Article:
Pop android Gary Numan asked the question “Are friends electric?” If you are a life-long “cricket tragic” like our dear leader at Kirribilli, then the answer is surely yes.

Each summer we surrender acres of our time to watching cricket on the idiot box or listening to it on the radio. The voice of the commentators is your companion all summer long, an electronic, ball-by-ball play pal. Seeing that we’re going to spend so much time together, you’d better hope like hell that we all get along.

Thankfully this year, things are going swimmingly between us.

Over at Nine, they’ve taken up the challenge to redeem themselves after dropping The Ashes – quite literally – in 2005. It was a gift for SBS and an embarrassing misfire from TV’s cricket HQ.

Before the first ball was bowled Eddie called the Nine team together and apparently gave them a Mick Malthouse-style rev up. It seems to have worked.

Mark Nicholas is the right man as host. When he was appointed as Richie Benaud’s successor there were howls of indignation. How could we let an Englishman be the ring master of our national summer circus? Surely not!

But Nicholas is cricket smart. He has a fine sense of the rhythm of the game. He knows when to sell the drama and when to retreat. He’s enough Saville Row-smooth without the Public School Boy Toff or eccentricity that would annoy the convicts of the colony.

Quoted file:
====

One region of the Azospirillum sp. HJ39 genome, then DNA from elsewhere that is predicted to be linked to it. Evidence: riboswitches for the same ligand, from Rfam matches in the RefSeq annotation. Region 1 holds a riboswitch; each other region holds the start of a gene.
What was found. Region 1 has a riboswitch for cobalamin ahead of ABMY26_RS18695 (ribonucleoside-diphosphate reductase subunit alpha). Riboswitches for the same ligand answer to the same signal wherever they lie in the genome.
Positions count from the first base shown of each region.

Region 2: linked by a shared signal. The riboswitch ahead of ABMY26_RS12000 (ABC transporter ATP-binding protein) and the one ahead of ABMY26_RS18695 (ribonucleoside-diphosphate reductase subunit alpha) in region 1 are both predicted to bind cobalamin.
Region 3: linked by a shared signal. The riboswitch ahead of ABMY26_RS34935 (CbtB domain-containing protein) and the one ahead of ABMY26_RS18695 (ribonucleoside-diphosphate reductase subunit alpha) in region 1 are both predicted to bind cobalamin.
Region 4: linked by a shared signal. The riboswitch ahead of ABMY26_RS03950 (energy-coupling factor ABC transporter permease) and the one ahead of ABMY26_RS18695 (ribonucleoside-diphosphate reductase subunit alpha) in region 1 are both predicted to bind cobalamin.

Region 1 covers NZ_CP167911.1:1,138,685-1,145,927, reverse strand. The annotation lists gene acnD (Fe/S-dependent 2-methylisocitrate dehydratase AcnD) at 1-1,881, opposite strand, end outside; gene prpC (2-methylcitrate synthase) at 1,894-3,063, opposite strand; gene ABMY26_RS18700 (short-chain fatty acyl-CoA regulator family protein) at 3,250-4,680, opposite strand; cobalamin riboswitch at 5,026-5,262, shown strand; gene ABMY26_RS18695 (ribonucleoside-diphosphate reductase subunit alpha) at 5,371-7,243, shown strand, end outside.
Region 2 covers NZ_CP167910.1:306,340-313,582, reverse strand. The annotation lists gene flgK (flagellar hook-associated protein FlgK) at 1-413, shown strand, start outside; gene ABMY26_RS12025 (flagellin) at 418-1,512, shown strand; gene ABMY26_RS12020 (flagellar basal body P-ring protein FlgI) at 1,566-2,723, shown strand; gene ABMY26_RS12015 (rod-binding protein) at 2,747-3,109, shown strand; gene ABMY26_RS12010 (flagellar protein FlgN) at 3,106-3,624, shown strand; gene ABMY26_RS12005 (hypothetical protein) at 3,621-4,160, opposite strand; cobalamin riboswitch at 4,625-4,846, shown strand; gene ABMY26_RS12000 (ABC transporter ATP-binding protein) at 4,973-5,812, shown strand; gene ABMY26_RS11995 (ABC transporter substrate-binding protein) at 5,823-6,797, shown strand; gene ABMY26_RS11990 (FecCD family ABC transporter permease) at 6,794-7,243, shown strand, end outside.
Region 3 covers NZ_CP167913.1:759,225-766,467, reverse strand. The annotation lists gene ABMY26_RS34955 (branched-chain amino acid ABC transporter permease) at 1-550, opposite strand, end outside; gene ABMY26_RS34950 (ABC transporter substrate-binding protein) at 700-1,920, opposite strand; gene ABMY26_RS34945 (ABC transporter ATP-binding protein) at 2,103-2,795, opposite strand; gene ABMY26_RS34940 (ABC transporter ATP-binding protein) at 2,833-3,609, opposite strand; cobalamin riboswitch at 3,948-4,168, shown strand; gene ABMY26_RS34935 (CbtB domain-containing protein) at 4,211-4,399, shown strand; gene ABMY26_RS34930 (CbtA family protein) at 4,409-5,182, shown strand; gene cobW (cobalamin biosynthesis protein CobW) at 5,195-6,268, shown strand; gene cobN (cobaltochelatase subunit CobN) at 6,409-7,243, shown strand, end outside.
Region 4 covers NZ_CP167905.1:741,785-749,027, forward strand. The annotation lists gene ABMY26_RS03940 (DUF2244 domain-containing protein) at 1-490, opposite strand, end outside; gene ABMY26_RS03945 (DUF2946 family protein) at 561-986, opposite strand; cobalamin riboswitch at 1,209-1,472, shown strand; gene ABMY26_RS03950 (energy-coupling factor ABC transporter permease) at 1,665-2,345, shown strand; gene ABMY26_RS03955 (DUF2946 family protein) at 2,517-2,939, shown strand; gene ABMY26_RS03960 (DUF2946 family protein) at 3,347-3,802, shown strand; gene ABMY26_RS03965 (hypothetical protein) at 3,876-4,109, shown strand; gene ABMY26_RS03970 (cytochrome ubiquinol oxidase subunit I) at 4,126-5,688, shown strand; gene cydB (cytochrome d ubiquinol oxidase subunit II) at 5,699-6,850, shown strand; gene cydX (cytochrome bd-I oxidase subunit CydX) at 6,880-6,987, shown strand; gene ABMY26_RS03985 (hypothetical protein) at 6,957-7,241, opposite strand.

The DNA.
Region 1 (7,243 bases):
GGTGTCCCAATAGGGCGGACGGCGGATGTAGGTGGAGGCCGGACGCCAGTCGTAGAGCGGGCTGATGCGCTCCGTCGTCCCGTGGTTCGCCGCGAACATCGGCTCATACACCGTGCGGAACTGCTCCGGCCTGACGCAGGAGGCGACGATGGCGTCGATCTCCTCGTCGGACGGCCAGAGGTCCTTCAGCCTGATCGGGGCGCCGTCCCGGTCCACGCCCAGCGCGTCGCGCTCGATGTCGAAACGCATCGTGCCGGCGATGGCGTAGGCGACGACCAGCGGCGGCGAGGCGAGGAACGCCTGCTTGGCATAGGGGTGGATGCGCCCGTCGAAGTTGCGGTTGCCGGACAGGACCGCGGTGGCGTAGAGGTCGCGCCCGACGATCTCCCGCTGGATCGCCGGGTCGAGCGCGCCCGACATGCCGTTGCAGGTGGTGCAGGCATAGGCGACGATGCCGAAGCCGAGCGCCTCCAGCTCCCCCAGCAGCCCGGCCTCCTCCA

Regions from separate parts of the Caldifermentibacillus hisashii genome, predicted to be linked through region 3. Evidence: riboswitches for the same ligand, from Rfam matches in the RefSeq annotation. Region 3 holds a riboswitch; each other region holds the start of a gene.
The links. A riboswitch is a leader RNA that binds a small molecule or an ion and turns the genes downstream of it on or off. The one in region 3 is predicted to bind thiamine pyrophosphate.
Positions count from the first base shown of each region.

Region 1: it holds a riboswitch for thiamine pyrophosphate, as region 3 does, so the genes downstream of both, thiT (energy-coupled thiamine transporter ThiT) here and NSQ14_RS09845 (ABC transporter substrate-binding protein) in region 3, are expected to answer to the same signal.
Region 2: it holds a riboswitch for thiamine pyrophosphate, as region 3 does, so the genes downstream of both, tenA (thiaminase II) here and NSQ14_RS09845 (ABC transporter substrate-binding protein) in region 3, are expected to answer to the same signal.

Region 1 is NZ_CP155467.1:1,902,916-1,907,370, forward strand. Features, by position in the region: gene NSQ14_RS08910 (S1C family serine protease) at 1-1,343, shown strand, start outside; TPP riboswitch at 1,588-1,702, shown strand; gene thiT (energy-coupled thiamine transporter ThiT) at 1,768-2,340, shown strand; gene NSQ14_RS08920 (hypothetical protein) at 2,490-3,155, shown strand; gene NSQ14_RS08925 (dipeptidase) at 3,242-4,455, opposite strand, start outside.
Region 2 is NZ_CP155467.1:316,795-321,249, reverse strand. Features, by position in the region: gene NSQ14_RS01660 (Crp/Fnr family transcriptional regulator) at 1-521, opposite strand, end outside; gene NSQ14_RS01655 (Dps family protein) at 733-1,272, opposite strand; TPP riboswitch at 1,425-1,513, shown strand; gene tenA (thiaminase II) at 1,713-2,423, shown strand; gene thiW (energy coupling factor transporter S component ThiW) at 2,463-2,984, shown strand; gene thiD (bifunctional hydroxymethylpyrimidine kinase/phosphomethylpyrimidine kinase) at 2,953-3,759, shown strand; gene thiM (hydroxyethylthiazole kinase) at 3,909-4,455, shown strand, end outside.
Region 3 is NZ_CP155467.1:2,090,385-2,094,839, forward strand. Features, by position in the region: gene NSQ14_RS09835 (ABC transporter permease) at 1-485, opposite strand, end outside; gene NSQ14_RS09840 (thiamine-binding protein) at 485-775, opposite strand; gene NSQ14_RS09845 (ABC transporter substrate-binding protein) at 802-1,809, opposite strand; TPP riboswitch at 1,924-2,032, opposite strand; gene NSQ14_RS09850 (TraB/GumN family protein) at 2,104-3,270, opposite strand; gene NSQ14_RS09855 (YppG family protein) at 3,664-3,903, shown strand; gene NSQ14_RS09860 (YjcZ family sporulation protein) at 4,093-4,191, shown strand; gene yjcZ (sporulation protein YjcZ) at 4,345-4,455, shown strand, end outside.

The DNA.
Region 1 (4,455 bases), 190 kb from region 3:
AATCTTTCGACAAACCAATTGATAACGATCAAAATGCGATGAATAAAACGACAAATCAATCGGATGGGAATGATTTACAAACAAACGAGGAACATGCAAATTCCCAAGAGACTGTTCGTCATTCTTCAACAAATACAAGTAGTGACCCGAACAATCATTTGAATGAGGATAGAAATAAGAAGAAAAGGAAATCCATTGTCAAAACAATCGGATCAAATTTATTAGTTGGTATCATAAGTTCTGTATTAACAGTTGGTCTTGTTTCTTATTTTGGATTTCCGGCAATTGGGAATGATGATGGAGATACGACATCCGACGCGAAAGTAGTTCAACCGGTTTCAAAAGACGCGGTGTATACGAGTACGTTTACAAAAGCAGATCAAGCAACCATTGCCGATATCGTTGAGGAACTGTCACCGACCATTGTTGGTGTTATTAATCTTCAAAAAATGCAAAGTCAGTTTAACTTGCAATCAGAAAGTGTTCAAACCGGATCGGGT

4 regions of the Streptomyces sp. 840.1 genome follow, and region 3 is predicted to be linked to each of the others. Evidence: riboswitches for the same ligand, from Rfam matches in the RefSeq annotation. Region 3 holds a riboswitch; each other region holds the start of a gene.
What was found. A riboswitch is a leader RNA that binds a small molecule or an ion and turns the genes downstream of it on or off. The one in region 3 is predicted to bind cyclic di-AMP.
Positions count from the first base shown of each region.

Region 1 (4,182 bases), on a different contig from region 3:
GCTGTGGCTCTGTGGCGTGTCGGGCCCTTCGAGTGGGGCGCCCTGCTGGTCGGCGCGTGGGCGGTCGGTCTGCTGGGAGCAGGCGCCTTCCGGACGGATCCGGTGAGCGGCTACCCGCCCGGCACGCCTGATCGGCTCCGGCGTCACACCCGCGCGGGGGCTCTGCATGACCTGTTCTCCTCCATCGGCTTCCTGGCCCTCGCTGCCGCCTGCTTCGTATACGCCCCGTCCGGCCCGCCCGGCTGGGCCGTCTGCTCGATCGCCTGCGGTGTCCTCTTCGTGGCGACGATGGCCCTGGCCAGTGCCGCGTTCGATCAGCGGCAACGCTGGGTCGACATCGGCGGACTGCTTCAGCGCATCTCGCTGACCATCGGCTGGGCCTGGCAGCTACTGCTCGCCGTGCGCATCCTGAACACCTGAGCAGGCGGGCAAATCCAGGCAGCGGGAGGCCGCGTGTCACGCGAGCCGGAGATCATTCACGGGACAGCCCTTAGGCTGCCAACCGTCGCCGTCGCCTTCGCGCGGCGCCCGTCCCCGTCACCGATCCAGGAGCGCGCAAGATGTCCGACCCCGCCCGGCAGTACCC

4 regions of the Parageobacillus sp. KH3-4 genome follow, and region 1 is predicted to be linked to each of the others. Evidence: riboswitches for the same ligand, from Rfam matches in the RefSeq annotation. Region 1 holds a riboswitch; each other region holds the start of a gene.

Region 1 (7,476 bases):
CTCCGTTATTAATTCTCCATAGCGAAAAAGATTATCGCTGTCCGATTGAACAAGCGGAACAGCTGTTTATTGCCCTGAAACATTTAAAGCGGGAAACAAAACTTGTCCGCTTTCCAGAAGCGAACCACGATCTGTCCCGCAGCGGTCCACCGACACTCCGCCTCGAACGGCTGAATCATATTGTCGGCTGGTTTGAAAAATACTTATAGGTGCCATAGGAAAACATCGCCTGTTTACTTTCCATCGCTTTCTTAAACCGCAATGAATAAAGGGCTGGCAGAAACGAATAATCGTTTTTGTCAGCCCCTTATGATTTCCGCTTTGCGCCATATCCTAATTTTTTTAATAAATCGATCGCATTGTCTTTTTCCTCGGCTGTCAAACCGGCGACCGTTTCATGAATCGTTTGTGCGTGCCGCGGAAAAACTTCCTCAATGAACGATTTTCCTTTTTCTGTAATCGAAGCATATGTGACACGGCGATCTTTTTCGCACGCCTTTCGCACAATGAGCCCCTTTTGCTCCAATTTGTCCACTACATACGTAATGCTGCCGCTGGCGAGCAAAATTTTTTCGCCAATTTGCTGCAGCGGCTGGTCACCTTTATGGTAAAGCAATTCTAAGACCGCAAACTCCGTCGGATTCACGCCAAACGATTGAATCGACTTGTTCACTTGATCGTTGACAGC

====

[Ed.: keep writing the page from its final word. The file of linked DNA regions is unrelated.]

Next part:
The Tufnell and O’Donnell double act is thankfully devoid of the sort of self-satisfied smugness that poisoned Nine’s AFL coverage over the last few seasons. Not a single in-joke detected as yet. James Brayshaw and Brian Taylor were averaging more of those a game than Scott West had possessions.

And the third man in the commentary box has turned the stilted murmurings of the ageing burblers into a lively conversation. Michael Slater, Ian Healy and even King Tubby Taylor remember that cricket should be fun. Someone should tell that to Ian Chappell, though I think he’d still not believe it.

It’s obvious that the changing of the guard is at the commentary box door. Chappell sounds increasingly cranky; Billy Lawry’s kit bag of clichés wore stolen by Billy Birmingham years ago and fall as flat as the pitch on day three of the Test in Adelaide.

As for Tony Greig, well, the big fella is gone. The World Series Cricket debt has been paid back ten-fold. It’s time for him to pack up his sports memorabilia hat and head back to the pavilion.

Peter Fray

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